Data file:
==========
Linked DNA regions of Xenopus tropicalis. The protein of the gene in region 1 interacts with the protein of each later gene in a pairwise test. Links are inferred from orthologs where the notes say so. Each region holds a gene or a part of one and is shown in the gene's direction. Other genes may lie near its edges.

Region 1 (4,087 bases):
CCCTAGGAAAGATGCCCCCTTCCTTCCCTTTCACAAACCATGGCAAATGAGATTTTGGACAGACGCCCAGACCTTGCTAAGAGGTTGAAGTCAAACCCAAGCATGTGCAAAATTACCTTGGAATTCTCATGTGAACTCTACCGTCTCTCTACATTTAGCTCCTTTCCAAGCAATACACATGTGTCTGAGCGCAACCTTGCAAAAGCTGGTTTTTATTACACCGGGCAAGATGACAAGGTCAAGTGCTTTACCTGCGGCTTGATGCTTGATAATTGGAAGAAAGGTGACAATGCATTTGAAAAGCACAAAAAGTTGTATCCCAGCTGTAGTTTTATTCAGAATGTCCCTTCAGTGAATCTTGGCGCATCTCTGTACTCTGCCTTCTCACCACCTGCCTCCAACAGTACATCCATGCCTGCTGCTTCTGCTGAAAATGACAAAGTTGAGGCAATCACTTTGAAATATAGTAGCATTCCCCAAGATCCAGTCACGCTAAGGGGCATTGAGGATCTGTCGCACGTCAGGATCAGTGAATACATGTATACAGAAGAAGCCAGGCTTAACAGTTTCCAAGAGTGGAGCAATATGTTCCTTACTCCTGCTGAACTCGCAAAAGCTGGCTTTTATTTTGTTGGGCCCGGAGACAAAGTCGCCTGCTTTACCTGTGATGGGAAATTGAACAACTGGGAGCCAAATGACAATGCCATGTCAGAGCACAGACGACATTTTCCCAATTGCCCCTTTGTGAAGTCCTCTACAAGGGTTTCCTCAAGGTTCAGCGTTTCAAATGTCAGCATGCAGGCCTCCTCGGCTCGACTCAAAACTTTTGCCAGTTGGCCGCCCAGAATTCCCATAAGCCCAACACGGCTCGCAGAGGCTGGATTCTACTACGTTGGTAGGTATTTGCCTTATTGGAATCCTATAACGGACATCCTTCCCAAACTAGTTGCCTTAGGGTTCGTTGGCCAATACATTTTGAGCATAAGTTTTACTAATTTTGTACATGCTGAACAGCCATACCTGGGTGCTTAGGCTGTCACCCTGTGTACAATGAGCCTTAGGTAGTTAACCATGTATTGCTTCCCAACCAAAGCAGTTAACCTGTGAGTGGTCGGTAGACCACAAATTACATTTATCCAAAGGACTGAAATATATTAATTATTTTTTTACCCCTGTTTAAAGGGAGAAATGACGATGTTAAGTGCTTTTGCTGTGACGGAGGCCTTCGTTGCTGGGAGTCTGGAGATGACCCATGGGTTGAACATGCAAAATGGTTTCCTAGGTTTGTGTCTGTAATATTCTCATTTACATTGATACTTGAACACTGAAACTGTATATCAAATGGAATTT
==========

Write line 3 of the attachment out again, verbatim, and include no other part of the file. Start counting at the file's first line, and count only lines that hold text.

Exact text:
CCCTAGGAAAGATGCCCCCTTCCTTCCCTTTCACAAACCATGGCAAATGAGATTTTGGACAGACGCCCAGACCTTGCTAAGAGGTTGAAGTCAAACCCAAGCATGTGCAAAATTACCTTGGAATTCTCATGTGAACTCTACCGTCTCTCTACATTTAGCTCCTTTCCAAGCAATACACATGTGTCTGAGCGCAACCTTGCAAAAGCTGGTTTTTATTACACCGGGCAAGATGACAAGGTCAAGTGCTTTACCTGCGGCTTGATGCTTGATAATTGGAAGAAAGGTGACAATGCATTTGAAAAGCACAAAAAGTTGTATCCCAGCTGTAGTTTTATTCAGAATGTCCCTTCAGTGAATCTTGGCGCATCTCTGTACTCTGCCTTCTCACCACCTGCCTCCAACAGTACATCCATGCCTGCTGCTTCTGCTGAAAATGACAAAGTTGAGGCAATCACTTTGAAATATAGTAGCATTCCCCAAGATCCAGTCACGCTAAGGGGCATTGAGGATCTGTCGCACGTCAGGATCAGTGAATACATGTATACAGAAGAAGCCAGGCTTAACAGTTTCCAAGAGTGGAGCAATATGTTCCTTACTCCTGCTGAACTCGCAAAAGCTGGCTTTTATTTTGTTGGGCCCGGAGACAAAGTCGCCTGCTTTACCTGTGATGGGAAATTGAACAACTGGGAGCCAAATGACAATGCCATGTCAGAGCACAGACGACATTTTCCCAATTGCCCCTTTGTGAAGTCCTCTACAAGGGTTTCCTCAAGGTTCAGCGTTTCAAATGTCAGCATGCAGGCCTCCTCGGCTCGACTCAAAACTTTTGCCAGTTGGCCGCCCAGAATTCCCATAAGCCCAACACGGCTCGCAGAGGCTGGATTCTACTACGTTGGTAGGTATTTGCCTTATTGGAATCCTATAACGGACATCCTTCCCAAACTAGTTGCCTTAGGGTTCGTTGGCCAATACATTTTGAGCATAAGTTTTACTAATTTTGTACATGCTGAACAGCCATACCTGGGTGCTTAGGCTGTCACCCTGTGTACAATGAGCCTTAGGTAGTTAACCATGTATTGCTTCCCAACCAAAGCAGTTAACCTGTGAGTGGTCGGTAGACCACAAATTACATTTATCCAAAGGACTGAAATATATTAATTATTTTTTTACCCCTGTTTAAAGGGAGAAATGACGATGTTAAGTGCTTTTGCTGTGACGGAGGCCTTCGTTGCTGGGAGTCTGGAGATGACCCATGGGTTGAACATGCAAAATGGTTTCCTAGGTTTGTGTCTGTAATATTCTCATTTACATTGATACTTGAACACTGAAACTGTATATCAAATGGAATTT